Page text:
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MDMA and Aspirin

Ecstasy and Aspirin

"Effects of salicylate on MDMA-induced neurotoxicity in rats"
S.Y. Yeh, Pharmacol. Biochem. Behav. 58: 701-708, 1997.

Salicylate (an analgesic drug with effects and uses very similar to those of aspirin) was given to rats in a test to see if it could protect against MDMA-induced neurotoxicity.

Salicylate is known as a free radical-trapping agent and one theory is that MDMA metabolites which require P450 enzymes and NADPH-generating systems may induce neurotoxicity, suggesting that superoxide and/or hydoxy-free radicals may be involved.

The study found that twice daily dosing* with MDMA decreased 5-HT and 5-HIAA in the frontal cortex of rats.

The same decrease occurred when salicylate was given one hour before MDMA treatment over the same period.

5-HIAA was also decreased when salicylate alone was given for four days.

A single dose of MDMA did not cause any change in 5-HT or 5-HIAA, nor did a single dose of salicylate.

However, MDMA combined with salicylate in a single dose decreased 5-HT levels and, under cage conditions without proper ventilation, there was a significant increase in core body temperature with the MDMA/salicylate combination which was not seen with either drug separately.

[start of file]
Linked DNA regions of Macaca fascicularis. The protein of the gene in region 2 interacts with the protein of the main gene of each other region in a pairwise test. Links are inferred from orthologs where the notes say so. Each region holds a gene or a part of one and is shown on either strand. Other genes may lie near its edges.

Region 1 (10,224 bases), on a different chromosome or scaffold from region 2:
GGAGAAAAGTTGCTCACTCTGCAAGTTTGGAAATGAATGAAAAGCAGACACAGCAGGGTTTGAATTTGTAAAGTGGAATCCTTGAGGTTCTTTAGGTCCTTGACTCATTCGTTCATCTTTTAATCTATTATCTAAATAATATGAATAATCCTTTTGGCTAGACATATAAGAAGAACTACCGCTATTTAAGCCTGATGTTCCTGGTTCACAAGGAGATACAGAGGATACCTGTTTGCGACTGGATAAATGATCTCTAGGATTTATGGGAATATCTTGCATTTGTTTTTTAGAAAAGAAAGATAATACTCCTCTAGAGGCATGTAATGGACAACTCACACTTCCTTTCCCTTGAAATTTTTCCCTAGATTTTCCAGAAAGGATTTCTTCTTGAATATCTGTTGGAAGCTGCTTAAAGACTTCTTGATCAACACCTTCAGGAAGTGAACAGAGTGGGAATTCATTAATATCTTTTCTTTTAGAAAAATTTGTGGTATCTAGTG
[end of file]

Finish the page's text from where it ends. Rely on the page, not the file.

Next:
So, there was no support in this study for the theory that MDMA toxicity is from hydroxyl free radicals, and it also remains unclear that 5-HT changes are associated with neurotoxicity, especially as this paper suggests that even aspirin causes the same effects. It is also unclear whether the effects would also occur in humans.

However, the evidence of increased body temperature and sweating in crowded conditions with MDMA and salicylate together is something that those who take MDMA in rave conditions should be aware of if they have also taken, or intend to take, aspirin.

*The dosage was 20 mg/kg/day in the acute (single dose) study while in the chronic (4 day) study it was 10mg/kg twice per day at 8:30am and 5:30pm.